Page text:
Rea was also determined to re-own the soliloquies, breaking down the fourth wall and addressing the audience directly. Due to modern acting techniques and film and TV the soliloquies have become moments of introspection with two or three pages of text rambled out into thin air. With a Second Age audience, whose attention may often be hanging by a thread, this can be lethal. Rea and Standford had the very definite idea of coming out of the action, eyeballing the audience and including them in the action.

“Hamlet is a play that knows it is a play, it keeps referring to the fact that it is a play, to the idea that the players come in and do aplay within the play itself. So I ask the audience ‘Are you with me. Do you see where I am coming from? This is what I’m thinking. I don’t know if I’m right, but this is what I’m going to do.’ During the Nunnery scene, they watch it, they are riveted to it but they don’t like what they see. And they let you know that they don’t like it. They are involved.”

Fitzgerald believes that the audience is now tolerant of the moments the rest of the players act out which Rea will later discuss with them. “I was terrified of the mad scene. Absolutely terrified. I thought, ‘I’m not going to get through this, they are going to go bonkers’. But for some reason, by the time we get to it they are buying the convention. And that’s to do with Marty, because he actually speaks to them. He keeps them on their toes because he reminds them that we know that they are there. “

Second Age is marking their 21st year with this production. Set up in 1989 they are dedicated to staging a programme of productions, on a regular basis, which would give both second level students and a wider public an opportunity to experience the highest quality of staging of classic texts from the Second Level Syllabus. What do Rea and Fitzgerald think their legacy has been?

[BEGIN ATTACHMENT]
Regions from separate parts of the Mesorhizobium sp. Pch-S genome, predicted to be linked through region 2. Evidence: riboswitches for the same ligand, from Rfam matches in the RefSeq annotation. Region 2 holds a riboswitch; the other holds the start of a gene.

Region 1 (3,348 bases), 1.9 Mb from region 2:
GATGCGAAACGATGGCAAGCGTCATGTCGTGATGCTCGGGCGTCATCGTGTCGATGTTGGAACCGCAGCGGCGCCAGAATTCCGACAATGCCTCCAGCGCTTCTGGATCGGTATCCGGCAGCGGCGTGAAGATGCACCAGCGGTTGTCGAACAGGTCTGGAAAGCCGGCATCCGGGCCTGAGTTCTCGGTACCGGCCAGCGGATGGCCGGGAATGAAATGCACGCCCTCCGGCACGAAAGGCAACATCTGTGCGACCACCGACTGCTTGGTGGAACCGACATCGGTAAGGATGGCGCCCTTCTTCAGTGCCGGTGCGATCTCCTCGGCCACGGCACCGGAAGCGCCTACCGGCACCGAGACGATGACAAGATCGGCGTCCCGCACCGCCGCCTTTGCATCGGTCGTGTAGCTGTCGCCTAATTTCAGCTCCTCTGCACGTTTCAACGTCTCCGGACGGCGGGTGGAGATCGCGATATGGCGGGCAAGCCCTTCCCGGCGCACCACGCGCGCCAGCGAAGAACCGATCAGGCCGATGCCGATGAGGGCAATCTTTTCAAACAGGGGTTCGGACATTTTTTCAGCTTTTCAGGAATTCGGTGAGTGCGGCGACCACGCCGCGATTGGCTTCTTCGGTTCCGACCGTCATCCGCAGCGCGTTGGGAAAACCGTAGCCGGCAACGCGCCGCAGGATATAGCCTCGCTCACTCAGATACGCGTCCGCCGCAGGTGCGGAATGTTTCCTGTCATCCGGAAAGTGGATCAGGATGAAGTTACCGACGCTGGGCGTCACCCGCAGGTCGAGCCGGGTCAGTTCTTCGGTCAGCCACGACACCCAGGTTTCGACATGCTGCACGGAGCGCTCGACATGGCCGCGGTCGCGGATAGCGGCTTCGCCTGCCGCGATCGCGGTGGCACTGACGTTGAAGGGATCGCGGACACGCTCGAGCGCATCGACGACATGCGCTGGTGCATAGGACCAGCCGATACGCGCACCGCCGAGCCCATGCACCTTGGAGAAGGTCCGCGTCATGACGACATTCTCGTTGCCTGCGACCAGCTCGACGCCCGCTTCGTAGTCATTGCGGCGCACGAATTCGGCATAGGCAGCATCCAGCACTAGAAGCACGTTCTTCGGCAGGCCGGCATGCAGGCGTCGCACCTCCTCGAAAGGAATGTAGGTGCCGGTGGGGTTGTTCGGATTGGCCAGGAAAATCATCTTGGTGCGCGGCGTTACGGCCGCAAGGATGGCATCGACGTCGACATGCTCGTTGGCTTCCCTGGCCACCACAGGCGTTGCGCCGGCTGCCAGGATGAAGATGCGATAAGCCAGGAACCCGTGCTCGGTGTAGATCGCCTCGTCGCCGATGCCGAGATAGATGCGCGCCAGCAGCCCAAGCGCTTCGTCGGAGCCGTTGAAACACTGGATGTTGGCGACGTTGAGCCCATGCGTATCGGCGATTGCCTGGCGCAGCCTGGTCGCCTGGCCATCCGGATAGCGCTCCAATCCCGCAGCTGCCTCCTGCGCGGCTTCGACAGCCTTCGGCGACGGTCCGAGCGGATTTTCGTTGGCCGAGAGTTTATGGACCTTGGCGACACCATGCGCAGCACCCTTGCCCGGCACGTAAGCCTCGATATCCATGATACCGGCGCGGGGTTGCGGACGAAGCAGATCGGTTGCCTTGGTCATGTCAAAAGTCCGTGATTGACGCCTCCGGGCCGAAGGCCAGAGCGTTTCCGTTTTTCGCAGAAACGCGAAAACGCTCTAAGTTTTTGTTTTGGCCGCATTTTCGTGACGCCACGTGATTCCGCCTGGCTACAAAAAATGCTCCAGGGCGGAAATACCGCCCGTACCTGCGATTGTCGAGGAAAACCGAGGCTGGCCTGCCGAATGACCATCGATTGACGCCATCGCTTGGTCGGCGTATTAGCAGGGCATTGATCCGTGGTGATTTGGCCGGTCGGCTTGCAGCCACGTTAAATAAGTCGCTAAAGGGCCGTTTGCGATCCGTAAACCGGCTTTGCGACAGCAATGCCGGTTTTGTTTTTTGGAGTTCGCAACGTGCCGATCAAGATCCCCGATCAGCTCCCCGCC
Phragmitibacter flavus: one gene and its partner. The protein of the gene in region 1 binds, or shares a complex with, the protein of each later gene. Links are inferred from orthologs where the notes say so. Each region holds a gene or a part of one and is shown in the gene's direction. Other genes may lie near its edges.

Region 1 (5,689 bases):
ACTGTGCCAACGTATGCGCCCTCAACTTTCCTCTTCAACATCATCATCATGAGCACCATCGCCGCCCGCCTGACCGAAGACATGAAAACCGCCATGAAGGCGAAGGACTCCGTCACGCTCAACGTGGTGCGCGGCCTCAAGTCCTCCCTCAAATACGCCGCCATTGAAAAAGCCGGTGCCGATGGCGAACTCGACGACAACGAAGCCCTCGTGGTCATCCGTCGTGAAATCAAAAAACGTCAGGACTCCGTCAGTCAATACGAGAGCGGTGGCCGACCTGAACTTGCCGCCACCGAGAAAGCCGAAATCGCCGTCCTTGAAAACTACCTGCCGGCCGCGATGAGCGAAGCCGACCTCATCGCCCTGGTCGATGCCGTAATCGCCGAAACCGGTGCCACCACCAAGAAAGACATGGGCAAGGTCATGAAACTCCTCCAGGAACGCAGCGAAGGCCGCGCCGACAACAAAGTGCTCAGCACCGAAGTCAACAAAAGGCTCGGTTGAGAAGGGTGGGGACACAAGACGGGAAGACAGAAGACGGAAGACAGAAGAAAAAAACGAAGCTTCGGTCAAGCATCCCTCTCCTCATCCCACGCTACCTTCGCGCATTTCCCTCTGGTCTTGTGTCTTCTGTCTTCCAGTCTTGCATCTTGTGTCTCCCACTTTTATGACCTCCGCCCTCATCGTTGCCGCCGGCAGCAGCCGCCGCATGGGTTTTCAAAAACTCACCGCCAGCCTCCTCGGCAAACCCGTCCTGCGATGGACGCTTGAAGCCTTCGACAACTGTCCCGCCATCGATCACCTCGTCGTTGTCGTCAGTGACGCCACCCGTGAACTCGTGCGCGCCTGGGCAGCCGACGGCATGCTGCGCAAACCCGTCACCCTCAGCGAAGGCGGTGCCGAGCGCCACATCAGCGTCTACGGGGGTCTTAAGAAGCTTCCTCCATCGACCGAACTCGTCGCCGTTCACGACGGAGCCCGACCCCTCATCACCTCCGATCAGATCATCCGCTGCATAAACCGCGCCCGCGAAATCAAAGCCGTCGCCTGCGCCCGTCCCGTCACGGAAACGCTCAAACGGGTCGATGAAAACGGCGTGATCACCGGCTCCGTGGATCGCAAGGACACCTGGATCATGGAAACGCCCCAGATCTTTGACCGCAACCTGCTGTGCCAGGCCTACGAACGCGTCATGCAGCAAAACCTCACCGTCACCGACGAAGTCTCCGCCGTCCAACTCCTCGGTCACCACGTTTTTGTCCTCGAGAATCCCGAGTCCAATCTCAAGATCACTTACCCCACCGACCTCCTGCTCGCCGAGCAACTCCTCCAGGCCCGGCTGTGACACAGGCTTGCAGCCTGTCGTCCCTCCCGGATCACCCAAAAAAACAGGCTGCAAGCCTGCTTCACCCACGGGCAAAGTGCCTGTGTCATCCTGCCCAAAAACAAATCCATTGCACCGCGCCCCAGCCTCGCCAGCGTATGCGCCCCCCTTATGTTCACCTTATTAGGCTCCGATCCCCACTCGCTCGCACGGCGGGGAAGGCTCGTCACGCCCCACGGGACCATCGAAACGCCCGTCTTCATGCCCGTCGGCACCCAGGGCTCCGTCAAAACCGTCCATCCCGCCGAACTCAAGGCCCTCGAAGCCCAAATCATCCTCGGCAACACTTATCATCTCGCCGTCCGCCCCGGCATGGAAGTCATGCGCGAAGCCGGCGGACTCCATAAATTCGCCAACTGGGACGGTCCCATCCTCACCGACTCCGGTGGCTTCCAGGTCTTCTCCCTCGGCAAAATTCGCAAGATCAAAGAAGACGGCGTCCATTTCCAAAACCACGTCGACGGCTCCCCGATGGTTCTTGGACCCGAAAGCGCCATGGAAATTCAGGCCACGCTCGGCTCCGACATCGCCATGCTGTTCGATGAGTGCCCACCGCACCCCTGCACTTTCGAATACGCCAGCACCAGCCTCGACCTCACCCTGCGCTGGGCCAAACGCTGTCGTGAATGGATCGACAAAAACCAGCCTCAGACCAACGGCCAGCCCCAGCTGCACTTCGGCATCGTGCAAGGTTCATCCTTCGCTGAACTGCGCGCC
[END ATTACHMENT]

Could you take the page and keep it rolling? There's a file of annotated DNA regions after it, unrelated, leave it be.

“I think the best thing about Second Age is not only do the schools get to see a blank page being played; they see it done to such a high standard” says Rea. “We have the responsibility as a cast to remember that at the end of the year a lot of your audience is going to have to go away and sit an exam. So you cant go ballistic with it. You have a responsibility to do it and to do it right and deliver a good, clean-stripped back, honest production. And in the process of doing that we realized that this was probably the best way to do this anyway, because you don’t patronize anyone and assume anyone is stupid or compromise Shakespeare, who was a genius. You’re working with him. That a teenage audience is making me do that as an actor is pretty incredible.”

Fitzgerald concurs. The most important thing it’s done, perhaps, is that it has given so many young people their first taste of proper theatre. To really decent standards. Alan doesn’t cut corners or say ‘ah it will be grand sure it’s just for schools’.  They are your toughest critics. They will see through it.

“It’s also given young actors experience in parts and plays that is very hard to come across elsewhere.“

“Alan Stanford is one of the most reliable directors I have ever worked with.” Rea concludes. “He’s so patient. He is incrediblyclever, incredibly brainy. But the most important thing about him is that he loves what we do. He, like the rest of us, will be swept up with an idea, spend an hour working on it and developing it, and then we can turn around and say “is this working or are we banging a square peg into a round hole” and Alan Stanford has the guts to turn around and say, “I was wrong, were going to start it again.” It’s something I haven’t seen in many directors.

Helix Theatre Dublin – 23rd Feb – 19th March @8pm

Box Office:t 01 700 7000

Everyman Palace Theatre Cork – 23rd March – 26th March @8pm

Box Office:t 021 450 1673

Matinees @1pm, Evenings @8pm

3rd February – 26th March 2010

With limited availability & some shows already sold out